As with many trends – home working, digitalization, e-commerce, domestic sourcing – it is generally agreed that COVID-19 has accelerated the trend rather than created it. The market for functional foods had already been growing steadily for several years, thanks to consumer demands for a healthier diet and added value food products. However, what we appear to be seeing now is a very rapid shift in consumer behaviour, which is placing a growing focus on the types of benefits that functional foods can provide. 

Looking ahead for 2021, functional ingredients supplier FrieslandCampina Ingredients published their predictions for the future of performance and active nutrition at the start of the year. Based on extensive research performed in 2020, the company believes that consumers are now, more than ever, heavily focussed on health and wellness, and that it will be essential for brands to keep in tune with these concerns in 2021 and beyond.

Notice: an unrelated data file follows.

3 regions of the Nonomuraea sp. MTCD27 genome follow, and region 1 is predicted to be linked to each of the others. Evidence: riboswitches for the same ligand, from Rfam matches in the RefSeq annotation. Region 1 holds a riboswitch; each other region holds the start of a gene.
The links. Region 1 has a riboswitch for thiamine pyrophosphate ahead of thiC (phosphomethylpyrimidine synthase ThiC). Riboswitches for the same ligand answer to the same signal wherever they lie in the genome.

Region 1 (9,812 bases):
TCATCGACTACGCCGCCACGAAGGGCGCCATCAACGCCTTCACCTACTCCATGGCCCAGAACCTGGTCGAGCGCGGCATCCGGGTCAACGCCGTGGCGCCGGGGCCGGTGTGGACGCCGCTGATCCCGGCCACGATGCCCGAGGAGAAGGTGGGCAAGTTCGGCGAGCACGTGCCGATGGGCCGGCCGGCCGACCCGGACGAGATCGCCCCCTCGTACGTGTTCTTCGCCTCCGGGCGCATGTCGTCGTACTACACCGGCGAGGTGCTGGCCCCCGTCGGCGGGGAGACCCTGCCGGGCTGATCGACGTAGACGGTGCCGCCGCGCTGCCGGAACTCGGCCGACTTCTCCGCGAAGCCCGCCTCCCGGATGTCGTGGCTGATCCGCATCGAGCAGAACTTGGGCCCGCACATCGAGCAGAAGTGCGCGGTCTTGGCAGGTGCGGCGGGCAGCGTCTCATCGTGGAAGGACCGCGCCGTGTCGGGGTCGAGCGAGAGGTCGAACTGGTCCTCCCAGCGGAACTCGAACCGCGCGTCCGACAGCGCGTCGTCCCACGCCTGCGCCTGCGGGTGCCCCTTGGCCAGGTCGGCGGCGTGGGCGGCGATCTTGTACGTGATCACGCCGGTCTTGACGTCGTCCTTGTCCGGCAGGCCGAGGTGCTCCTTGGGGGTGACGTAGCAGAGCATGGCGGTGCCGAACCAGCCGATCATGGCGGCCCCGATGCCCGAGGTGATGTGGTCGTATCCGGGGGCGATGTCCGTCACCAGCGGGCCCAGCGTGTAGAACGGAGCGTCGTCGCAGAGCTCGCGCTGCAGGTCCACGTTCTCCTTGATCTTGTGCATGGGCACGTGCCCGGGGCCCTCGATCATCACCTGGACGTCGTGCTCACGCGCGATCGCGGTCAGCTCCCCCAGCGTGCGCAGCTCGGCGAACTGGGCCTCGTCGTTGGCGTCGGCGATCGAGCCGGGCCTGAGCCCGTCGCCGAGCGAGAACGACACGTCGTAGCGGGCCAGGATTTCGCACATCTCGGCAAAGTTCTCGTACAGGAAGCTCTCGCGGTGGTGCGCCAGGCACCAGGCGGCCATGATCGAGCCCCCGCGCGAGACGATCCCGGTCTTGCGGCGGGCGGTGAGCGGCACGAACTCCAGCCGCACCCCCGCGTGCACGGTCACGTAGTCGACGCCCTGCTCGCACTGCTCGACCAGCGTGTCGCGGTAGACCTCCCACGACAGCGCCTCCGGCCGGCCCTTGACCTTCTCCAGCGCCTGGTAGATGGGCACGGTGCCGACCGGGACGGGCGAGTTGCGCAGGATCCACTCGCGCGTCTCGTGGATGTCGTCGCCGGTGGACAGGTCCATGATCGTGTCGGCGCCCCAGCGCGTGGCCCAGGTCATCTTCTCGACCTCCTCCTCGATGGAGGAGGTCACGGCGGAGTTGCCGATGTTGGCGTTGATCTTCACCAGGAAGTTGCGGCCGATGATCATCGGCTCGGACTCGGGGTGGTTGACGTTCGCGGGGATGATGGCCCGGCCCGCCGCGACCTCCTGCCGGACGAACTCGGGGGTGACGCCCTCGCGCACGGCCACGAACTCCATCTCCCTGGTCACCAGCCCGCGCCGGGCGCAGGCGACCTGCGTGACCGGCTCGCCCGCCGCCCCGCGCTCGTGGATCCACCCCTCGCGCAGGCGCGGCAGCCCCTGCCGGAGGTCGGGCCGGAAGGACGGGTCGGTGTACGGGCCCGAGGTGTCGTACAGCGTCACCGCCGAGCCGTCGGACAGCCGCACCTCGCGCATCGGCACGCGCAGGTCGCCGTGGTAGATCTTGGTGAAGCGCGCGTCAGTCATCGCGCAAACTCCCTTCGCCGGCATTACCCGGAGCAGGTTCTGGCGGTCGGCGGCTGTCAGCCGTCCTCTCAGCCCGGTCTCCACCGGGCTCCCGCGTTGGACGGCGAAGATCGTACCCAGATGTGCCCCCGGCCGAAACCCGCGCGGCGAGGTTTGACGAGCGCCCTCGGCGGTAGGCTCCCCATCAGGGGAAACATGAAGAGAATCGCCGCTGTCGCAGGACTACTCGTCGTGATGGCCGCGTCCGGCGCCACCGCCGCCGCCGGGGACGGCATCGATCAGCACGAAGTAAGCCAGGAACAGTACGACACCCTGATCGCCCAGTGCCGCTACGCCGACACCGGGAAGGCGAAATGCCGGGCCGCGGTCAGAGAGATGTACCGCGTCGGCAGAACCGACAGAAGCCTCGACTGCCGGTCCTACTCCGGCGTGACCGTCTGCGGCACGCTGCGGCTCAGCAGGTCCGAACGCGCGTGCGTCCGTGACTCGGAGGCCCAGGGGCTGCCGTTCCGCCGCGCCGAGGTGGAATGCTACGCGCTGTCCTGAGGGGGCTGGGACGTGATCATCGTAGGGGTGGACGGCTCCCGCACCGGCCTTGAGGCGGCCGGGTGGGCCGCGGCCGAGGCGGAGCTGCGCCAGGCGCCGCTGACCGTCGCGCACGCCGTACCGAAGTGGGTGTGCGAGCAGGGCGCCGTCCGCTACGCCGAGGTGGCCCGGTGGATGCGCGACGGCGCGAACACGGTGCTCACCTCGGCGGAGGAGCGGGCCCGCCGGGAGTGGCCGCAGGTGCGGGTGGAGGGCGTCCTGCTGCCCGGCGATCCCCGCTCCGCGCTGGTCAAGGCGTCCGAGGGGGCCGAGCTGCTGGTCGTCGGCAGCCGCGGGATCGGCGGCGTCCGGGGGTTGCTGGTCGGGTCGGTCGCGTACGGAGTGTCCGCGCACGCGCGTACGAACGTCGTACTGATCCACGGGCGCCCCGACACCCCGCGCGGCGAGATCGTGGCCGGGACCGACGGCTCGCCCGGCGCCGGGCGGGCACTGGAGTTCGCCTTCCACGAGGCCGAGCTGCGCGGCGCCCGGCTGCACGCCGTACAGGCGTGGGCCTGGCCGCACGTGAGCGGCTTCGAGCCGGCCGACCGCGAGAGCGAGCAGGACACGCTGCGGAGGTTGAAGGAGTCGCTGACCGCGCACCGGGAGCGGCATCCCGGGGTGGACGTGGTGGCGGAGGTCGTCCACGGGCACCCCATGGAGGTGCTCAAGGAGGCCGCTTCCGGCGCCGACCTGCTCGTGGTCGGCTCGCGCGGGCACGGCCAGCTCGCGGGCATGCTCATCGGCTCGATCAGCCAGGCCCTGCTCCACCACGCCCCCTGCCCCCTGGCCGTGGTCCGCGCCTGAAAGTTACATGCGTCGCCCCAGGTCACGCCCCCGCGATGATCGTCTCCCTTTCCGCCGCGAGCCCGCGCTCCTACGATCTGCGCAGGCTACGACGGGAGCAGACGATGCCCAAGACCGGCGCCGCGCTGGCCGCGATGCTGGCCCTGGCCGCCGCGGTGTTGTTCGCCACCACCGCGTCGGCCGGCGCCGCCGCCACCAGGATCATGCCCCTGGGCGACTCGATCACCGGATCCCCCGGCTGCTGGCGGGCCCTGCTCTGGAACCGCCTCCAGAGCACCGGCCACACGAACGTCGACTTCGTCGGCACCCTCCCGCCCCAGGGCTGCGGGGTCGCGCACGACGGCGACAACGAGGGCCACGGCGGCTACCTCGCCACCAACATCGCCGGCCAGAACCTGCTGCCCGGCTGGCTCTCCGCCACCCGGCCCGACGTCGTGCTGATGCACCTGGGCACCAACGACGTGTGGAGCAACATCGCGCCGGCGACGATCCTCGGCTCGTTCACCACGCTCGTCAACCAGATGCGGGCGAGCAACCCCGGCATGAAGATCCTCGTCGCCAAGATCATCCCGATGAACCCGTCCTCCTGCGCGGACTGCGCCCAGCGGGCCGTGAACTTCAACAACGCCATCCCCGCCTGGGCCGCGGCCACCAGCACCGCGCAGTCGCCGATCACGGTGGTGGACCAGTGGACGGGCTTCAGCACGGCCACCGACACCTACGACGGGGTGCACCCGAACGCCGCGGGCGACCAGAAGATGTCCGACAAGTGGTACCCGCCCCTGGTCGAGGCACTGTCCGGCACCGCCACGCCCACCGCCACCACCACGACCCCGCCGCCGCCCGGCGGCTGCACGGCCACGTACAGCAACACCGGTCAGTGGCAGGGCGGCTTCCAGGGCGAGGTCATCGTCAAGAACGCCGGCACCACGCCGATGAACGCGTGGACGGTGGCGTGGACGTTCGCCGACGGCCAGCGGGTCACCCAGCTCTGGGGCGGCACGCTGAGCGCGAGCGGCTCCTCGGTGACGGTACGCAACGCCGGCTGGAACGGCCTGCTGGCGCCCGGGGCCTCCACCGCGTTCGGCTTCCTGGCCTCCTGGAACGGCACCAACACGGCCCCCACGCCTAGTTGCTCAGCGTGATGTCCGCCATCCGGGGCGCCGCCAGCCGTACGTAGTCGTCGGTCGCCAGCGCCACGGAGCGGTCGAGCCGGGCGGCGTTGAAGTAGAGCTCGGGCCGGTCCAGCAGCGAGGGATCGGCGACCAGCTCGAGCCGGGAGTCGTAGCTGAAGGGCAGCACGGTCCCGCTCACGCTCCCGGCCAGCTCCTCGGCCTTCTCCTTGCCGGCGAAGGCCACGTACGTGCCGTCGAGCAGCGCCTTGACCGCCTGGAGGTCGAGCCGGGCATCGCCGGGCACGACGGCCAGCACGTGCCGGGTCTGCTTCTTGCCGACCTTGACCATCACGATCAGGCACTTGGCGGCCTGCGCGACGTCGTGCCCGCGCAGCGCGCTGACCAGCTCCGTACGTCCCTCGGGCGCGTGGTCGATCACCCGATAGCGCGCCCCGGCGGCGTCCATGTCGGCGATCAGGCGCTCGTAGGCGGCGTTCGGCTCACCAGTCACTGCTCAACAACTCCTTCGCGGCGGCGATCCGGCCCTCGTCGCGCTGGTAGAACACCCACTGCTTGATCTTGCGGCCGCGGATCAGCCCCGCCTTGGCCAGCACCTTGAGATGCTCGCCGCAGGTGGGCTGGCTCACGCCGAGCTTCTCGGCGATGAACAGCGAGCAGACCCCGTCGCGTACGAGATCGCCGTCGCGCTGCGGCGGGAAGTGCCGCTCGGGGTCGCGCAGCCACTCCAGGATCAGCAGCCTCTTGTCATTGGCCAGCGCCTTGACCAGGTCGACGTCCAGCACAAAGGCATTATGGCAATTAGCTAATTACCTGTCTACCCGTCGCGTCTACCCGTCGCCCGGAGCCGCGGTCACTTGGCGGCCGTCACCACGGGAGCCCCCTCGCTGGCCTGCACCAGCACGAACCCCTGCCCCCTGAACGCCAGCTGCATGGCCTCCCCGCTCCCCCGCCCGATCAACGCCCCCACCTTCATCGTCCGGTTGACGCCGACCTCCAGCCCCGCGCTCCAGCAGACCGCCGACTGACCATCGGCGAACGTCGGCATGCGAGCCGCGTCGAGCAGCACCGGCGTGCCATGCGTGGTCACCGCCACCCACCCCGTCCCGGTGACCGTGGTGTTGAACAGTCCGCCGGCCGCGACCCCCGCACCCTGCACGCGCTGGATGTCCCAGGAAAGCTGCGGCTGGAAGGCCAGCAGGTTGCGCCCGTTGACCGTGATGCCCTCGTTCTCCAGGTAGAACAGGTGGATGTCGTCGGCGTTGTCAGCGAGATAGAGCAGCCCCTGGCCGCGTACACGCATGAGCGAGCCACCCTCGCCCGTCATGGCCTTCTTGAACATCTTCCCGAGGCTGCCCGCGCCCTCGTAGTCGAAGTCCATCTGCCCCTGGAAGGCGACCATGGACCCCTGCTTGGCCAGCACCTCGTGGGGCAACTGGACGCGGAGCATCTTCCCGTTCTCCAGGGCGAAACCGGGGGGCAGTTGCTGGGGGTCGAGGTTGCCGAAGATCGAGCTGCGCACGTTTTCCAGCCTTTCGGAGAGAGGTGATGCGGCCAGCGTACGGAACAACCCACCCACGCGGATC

“As the challenges of COVID-19 continue to influence global behaviours, the nutrition industry is bearing witness to significantly increased levels of consumer interest in health consciousness, overall well-being and the role of nutrition in supporting individual needs,” said the company in a statement to the press. “FrieslandCampina Ingredients predicts a substantial growth opportunity for health-related food and beverage products that take into consideration key consumer needs such as clean and simple labels, convenience, hydration, protein fortification, gut health, brain health and immunity.”